(4)              Whether the district court erred by allowing an expert to testify that the predominant DNA profile from a mixture of two or more individuals’ DNA matched Hannon’s DNA profile and giving a cautionary jury instruction different from the instruction proposed by the defense; and

(5)              Whether the district court erred by refusing to submit second-degree felony murder or manslaughter as lesser offenses.

I.

Hannon first argues that the district court’s decision to halt the testimony of his sole witness violated his constitutional right to present a defense.  The defense called Hackbarth, an incarcerated informant, to testify concerning a conversation Hackbarth had with Hannon in which Hannon proposed that Hackbarth “take care” of Mark Schendzielos, a witness for the prosecution in Hannon’s first trial.  After his conversation with Hannon, Hackbarth had become an informer against Hannon, delivering to police a handwritten note allegedly written by Hannon containing the details of a deal whereby Hannon would pay Hackbarth $10,000 to “take care” of the witness.  Police discovered through handwriting analysis that only part of the note was written by Hannon, and Hackbarth eventually told defense counsel that he had fabricated the entire story.  Hackbarth later admitted the lie to the police as well.  Hannon acknowledges that he sought to present Hackbarth’s testimony for the purpose of demonstrating the unreliable nature of incarcerated informants.  Defense counsel hoped that undermining the credibility of Hackbarth would lead the jury to discount the testimony of Schendzielos and Christensen, the other informants testifying for the state.

      While testifying, Hackbarth, after being instructed to refrain from mentioning Hannon’s first trial, made two references to the previous trial.  In response, the district court halted live testimony.  In lieu of Hackbarth’s live testimony, the court interviewed Hackbarth in chambers with both parties’ counsel (but not Hannon) present, and then read a summary of the testimony to the jury.

Hannon argues that Hackbarth’s inadvertent references to the first trial were insufficiently prejudicial to require preclusion of the testimony.  He further argues that any risk of prejudice could have been ameliorated by a corrective instruction and the preclusion of testimony by Hackbarth violated Hannon’s right to present a defense.  See Chapman v. California, 386 U.S. 18, 23-24 (1967).  We disagree.

The district court has wide discretion to regulate the presentation, examination, and conduct of defense witnesses.  State v. Richards, 495 N.W.2d 187, 195 (Minn. 1992); Batsell v. United States,403 F.2d 395, 401 (8th Cir. 1968).  If a district court unconstitutionally precludes a defense witness’s testimony, thereby depriving defendant of his right to present a defense, the reviewing court must remand unless the state proves its burden of showing that the error was harmless.  See Chapman,386 U.S.at 23-24; State v. Conklin, 444 N.W.2d 268, 275 (Minn. 1989).  But cessation of Hackbarth’s live testimony was not error given the impermissible purpose for which the testimony was offered—to attack the character of incarcerated informants in general.  Minnesota Rule of Evidence 404(a)(3) provides that evidence of the character of a witness cannot be admitted in order to prove action in conformity with that character.  Nor may a party introduce evidence of a particular individual’s character to prove the supposedly inherent character traits of a group of individuals in the hopes that this will lead the jury to question the credibility of other witnesses in that category.  See id.  Such stereotyping is not relevant evidence.  Because the testimony ought not to have been allowed in the first instance, we hold that halting the testimony did not deprive Hannon of his right to present a defense.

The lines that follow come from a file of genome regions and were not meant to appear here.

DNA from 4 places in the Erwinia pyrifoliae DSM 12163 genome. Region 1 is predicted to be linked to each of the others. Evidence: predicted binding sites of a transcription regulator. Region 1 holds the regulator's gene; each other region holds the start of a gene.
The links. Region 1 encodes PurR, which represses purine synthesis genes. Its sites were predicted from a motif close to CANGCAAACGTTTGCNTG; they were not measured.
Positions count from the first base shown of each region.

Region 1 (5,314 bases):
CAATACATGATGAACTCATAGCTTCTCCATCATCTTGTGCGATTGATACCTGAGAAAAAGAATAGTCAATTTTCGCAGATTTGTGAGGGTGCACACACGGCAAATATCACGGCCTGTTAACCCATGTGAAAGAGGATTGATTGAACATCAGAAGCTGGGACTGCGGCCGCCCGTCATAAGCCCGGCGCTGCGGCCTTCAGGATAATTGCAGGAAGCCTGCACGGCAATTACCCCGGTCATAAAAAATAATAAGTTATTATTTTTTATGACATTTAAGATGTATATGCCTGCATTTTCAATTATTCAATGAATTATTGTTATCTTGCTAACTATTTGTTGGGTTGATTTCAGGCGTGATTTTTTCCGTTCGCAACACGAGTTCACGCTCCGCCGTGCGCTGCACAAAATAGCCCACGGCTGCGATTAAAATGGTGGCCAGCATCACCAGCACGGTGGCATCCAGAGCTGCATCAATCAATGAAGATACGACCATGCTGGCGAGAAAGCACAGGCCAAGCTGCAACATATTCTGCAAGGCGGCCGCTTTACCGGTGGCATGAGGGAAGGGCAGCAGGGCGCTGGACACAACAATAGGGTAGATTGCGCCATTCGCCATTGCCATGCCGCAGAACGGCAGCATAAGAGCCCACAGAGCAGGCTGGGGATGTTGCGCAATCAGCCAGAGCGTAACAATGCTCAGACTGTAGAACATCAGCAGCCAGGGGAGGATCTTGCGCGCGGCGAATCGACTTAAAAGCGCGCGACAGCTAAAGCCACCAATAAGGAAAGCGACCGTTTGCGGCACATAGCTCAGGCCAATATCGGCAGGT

We further note that the right of a criminal defendant to present a defense is not absolute.  The defendant’s right to present witnesses is subject to rules of procedure and evidence designed to assure fairness and reliability in the determination of guilt.  Taylor v. Illinois, 484 U.S. 400, 411 n.15 (1988) (“In the exercise of [the right to present witnesses,] the accused, as is required of the State, must comply with established rules of procedure and evidence designed to assure both fairness and reliability in the ascertainment of guilt and innocence”) (quoting Chambers v. Mississippi,410 U.S. 284, 302 (1973)).  Even were the testimony proffered by the defense in the present case relevant and admissible, the district court’s decision to halt the testimony after the witness twice disobeyed the district court’s instruction to refrain from making any reference to Hannon’s first trial was well within the discretion of the district court.[1]  See Richards, 495 N.W.2d at 195. 

II.

Hannon next argues that the in-chambers conference at which the summary of Hackbarth’s testimony was prepared was a critical stage of the trial, and that Hannon’s exclusion from the conference therefore constitutes reversible error.  SeeState v. Bouwman, 354 N.W.2d 1, 8 (Minn. 1984). 

While the better practice would have been to include the defendant in the conference, particularly since the conference concerned testimony from the only defense witness, we disagree that the failure to include the defendant here constitutes reversible error.  The right to be present at a critical stage of the trial may be waived.  State v. Ware, 498 N.W.2d 454, 457 (Minn. 1993).  Neither Hannon nor his attorney objected to the creation or use of the summary nor was any objection raised at trial to Hannon’s exclusion from the conference.  Accordingly, we conclude that Hannon waived any right he had to attend the conference.